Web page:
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Director Ava DuVernay’s “A Wrinkle in Time” arrived in theaters nationwide on Friday with a mega-share of expectations.
Launching her career as a director just 13 years ago, DuVernay, 45, has since racked up an impressive portfolio that speaks to what she cares about: race, social justice and compassion. It’s evident in “Selma,” “13th” and “Queen Sugar.”
We spoke with the director in the days leading up to the release to find out how she became such good friends with Oprah and what she hopes her latest movie will inspire in children.
The Lily: What’s it like to be able to pick up the phone and call Oprah?
Ava DuVernay: It’s a privilege that I don’t take for granted. I can text her, pick up the phone to call her, or she calls me. She’s really become a big sister to me. Someone I’m very close to, and I know that the whole world feels close to her, and that’s a gorgeous thing. She feels close to the world herself. She’s just so wise, you know? … Someone who studies spirituality and sociology and all of those things as deeply as she does. You have someone who is deeply empathetic.
Then to be able to have that kind of friendship with her is one of the great joys of my life.
TL: It just seems like the best friendship.
AD: Yeah, it’s pretty good.
TL: Did you send Oprah a text and say, “Hey, would you like to be part of ‘A Wrinkle in Time’ ”? How does it work when you’re friends with these big stars?
AD: I was actually trying to get up the guts to ask her if she would be interested in looking up the part. When I told her I was scouting in New Zealand, I sent her pictures and she said, “Oh my gosh, that’s beautiful. I’ve always wanted to go to South Island. I’d only gone to one part of the island when I was there. When you shoot, I’ll come and hang out.”
I thought, “Ah, this is my chance!”
I said, “Well, if you want to come hang out, do you want to do a little work? Would you take a look at this part?”
She did, and she came on board.
TL: Can you tell us about the first time you read “A Wrinkle in Time”?
AD: When [Disney] asked me to come in, they wanted to talk to me about “A Wrinkle in Time.” They gave me the book, they gave me the graphic novel, they gave me the script. I read them all in one night and just really fell in love with the idea of Meg Murray and the idea of creating a cinematic hero unlike any I’d ever seen, ever, in any iteration.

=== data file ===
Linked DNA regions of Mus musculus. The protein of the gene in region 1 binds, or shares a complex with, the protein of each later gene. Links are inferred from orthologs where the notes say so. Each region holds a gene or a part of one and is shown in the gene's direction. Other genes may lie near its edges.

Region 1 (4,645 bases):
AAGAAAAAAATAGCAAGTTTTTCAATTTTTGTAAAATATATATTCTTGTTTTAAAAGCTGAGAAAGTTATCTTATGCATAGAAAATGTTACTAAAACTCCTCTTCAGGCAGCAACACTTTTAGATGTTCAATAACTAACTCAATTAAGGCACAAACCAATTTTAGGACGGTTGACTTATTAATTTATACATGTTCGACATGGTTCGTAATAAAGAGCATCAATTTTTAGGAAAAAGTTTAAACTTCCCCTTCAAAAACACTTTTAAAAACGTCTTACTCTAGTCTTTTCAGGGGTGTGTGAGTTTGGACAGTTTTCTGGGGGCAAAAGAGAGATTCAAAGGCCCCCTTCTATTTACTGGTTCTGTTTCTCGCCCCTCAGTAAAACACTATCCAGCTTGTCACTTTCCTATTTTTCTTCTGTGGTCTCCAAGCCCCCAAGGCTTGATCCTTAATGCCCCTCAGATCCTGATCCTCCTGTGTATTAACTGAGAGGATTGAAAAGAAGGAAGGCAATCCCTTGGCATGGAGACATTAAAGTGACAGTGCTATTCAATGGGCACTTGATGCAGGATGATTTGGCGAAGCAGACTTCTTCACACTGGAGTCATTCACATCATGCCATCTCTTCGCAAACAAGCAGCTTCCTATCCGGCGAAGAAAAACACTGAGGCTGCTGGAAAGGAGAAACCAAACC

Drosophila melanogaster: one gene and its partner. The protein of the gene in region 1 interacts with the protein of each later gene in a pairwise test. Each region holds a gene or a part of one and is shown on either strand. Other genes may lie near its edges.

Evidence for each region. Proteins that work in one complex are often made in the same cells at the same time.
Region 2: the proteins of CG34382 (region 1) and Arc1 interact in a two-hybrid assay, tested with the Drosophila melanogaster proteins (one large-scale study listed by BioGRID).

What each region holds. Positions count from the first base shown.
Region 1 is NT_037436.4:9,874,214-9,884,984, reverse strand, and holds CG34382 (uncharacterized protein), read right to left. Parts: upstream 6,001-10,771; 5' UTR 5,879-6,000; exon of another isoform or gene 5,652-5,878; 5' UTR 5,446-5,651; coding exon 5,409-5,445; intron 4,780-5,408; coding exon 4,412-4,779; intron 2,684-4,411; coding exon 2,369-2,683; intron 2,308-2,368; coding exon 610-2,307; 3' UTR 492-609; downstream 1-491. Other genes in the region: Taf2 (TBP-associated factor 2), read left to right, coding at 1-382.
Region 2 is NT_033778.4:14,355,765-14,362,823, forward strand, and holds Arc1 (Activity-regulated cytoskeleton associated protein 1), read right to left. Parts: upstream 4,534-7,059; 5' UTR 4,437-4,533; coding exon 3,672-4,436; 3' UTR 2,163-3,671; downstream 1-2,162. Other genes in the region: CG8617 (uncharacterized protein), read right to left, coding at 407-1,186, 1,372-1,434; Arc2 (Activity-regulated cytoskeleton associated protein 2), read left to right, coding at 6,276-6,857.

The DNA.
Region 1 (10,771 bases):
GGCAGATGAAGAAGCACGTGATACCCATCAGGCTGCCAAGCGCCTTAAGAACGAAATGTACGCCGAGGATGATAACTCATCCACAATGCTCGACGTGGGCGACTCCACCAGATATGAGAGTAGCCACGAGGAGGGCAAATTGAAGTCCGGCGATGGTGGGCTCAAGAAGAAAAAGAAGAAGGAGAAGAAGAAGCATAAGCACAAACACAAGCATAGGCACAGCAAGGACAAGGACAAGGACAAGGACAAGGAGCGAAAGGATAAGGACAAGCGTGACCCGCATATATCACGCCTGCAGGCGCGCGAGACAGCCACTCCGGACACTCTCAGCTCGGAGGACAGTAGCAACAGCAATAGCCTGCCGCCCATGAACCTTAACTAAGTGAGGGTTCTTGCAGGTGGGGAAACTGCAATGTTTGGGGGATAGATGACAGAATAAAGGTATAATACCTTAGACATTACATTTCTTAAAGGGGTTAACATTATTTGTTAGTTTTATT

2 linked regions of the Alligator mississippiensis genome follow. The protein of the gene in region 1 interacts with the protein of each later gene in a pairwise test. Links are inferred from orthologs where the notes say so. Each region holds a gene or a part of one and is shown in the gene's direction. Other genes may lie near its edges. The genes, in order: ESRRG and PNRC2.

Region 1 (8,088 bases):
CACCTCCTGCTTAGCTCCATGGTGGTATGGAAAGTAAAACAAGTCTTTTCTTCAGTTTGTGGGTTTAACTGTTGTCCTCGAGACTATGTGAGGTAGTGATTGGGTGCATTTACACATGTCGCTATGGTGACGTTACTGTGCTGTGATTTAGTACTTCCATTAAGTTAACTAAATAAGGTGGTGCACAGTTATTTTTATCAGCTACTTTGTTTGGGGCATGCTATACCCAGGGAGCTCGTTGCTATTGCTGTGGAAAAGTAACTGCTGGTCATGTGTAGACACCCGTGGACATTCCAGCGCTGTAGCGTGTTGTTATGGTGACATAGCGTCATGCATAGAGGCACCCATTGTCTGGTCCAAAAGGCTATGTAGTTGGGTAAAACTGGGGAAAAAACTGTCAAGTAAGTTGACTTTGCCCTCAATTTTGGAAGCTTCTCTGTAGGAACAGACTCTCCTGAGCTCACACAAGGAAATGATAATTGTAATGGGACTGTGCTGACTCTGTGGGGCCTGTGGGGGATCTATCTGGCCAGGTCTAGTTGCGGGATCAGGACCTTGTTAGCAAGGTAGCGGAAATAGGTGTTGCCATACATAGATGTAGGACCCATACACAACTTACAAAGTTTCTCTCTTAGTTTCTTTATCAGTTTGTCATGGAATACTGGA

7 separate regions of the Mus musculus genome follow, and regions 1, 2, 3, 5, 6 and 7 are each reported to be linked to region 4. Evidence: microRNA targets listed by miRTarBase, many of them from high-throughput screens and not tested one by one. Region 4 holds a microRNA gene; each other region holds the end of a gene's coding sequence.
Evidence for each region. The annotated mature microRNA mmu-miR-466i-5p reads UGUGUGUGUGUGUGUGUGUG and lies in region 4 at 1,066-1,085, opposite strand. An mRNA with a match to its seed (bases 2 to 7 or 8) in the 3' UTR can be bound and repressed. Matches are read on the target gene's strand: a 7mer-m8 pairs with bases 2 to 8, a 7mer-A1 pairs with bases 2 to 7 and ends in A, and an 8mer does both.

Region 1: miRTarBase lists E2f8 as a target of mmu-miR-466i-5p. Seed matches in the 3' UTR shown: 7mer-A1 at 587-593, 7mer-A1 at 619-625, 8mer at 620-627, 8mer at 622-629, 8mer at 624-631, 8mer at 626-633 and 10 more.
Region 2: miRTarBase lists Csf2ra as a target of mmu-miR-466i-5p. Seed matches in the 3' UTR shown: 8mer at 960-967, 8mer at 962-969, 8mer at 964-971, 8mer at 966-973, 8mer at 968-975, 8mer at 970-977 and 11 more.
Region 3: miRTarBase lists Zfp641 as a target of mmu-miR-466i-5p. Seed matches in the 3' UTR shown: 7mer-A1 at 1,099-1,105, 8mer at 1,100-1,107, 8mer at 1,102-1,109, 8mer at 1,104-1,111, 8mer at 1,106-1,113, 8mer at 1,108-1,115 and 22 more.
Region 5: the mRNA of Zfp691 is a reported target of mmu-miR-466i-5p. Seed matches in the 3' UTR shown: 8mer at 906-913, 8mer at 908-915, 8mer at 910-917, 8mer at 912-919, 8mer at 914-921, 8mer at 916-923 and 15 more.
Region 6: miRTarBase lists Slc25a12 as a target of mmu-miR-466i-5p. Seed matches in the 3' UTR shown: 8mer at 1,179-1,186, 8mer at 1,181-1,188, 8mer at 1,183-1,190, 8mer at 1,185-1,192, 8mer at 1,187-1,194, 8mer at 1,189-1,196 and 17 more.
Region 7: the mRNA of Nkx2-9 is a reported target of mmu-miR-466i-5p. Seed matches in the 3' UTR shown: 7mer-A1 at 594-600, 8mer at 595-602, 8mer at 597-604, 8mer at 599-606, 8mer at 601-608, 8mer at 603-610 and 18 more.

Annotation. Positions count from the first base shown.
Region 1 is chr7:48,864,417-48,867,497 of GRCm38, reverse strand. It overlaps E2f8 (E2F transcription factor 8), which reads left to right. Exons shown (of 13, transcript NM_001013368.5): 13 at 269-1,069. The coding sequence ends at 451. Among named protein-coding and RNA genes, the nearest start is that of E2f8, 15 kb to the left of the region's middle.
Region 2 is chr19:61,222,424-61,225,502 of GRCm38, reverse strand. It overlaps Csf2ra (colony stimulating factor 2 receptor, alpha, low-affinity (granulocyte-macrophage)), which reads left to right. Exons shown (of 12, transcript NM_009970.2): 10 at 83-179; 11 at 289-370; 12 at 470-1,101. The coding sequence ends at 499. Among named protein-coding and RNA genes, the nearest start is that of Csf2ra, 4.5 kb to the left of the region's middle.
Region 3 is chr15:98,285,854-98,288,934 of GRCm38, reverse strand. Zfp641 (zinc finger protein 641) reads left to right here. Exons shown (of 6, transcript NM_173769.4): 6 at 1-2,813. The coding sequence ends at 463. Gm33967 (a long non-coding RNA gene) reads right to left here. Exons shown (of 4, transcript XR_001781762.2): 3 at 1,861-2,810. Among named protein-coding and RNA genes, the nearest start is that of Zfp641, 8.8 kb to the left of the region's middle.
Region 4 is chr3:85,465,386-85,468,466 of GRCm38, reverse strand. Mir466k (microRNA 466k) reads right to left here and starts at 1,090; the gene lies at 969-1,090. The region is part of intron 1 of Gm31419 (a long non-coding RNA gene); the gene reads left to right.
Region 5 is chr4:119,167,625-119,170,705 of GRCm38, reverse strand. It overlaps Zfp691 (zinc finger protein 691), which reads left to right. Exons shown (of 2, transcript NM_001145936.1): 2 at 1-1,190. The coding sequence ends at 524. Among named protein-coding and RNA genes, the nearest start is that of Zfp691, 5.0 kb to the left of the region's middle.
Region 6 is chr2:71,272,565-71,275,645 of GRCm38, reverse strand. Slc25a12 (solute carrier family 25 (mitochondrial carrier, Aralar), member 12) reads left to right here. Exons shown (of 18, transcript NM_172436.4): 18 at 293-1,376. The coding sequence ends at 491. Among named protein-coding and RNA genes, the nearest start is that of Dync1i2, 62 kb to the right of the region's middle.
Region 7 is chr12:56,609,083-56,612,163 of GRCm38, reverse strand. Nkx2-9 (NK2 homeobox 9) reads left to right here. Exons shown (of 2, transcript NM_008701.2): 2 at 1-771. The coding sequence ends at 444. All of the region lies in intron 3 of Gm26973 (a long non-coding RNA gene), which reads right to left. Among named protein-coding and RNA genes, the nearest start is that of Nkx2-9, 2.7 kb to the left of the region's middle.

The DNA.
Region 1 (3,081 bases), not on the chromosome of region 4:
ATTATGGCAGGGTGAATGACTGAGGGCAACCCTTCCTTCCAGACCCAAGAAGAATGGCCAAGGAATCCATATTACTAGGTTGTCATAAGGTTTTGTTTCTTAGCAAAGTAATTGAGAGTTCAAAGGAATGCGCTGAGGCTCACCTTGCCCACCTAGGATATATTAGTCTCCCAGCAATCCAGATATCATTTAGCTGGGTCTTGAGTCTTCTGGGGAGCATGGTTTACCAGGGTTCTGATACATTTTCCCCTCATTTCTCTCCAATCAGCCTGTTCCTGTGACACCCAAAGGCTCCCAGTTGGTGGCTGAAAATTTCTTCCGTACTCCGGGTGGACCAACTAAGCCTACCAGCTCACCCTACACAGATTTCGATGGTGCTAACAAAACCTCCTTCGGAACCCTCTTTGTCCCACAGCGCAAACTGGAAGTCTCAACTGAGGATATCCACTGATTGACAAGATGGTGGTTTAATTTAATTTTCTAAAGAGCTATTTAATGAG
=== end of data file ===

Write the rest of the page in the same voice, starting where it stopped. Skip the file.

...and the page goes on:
A regular girl of color who wasn’t a hero — not a Jedi, no superpowers — just a regular girl who has to summon the light in herself to battle back darkness and save the world. It’s got epic themes. This is a dark time right now, so to be able to share some ideas like that with young people, ages 8 to 13 years old. When you’re just trying to figure out who you are in the world. To be able to do that, through Meg, is really what captured my imagination immediately when I read the book.
TL: Do you see yourself in Meg?
AD: Yeah, a lot. A lot. It’s the story of a girl who is — in her own mind — very ordinary, very undeserving of success and love.
I grew up in a place where only my family told me that I was great. But nothing in society told me I was great. Nothing in the larger world told me I was great. I never saw myself doing great things on television as a girl from Compton who loved certain music, felt awkward and nerdy and wore glasses. I didn’t see that. My natural hair — I never saw that that was beautiful.
In this movie, a Caucasian boy says to Meg, “I like your hair,” and her hair is not the European standard of beauty. It’s her natural, organic and authentic self. I didn’t see a lot of that. So when I had the opportunity to make this film, I was really emotionally attached to the idea of creating that. I was very attached to Meg, and I saw myself in her.
TL: What do you want kids watching your film to walk away with, after they leave the movie theater?
AD: That they are enough. It’s a simple thing. If kids can get that at an early age, we’d have a lot more enlightened adults. There’s a lot of darkness right now — a lot of confusion, a lot of chaos and a lot of conflict that kids are exposed to.
This is such a core, core tenet of being a good human being — that you are enough. You don’t have to tear somebody else down to be enough. You don’t have to want what that person has. You don’t have to be envious that that person’s got something that you don’t have. You don’t have to keep people out of certain places; you don’t have to exclude.
You are enough, they are enough, he’s enough, she’s enough. Everybody’s enough. And it’s a beautiful way to think about moving forward in life, so let’s hope kids get [that message] from it, if anything.
TL: I’m sure a lot of them will walk away, thinking, “I want to be a director. I want to be in Hollywood like Ava.” What would you tell these kids about your journey?
AD: Kids need to be encouraged and not put in boxes. My story’s a lot about race and gender, but it’s also about age. I didn’t pick up a camera until I was 32 years old.
Nothing is impossible. You’re not immobile. You can always move, always change, always grow.
You’re blossoming. Our whole life is a blossoming. It’s who we’re meant to be until the end of it. That’s what I’d tell kids. Stay open, stay flexible, and just go out and get it.
Photo of Ava DuVernay by Evan Agostini / AP
Photo illustrations by Rachel Orr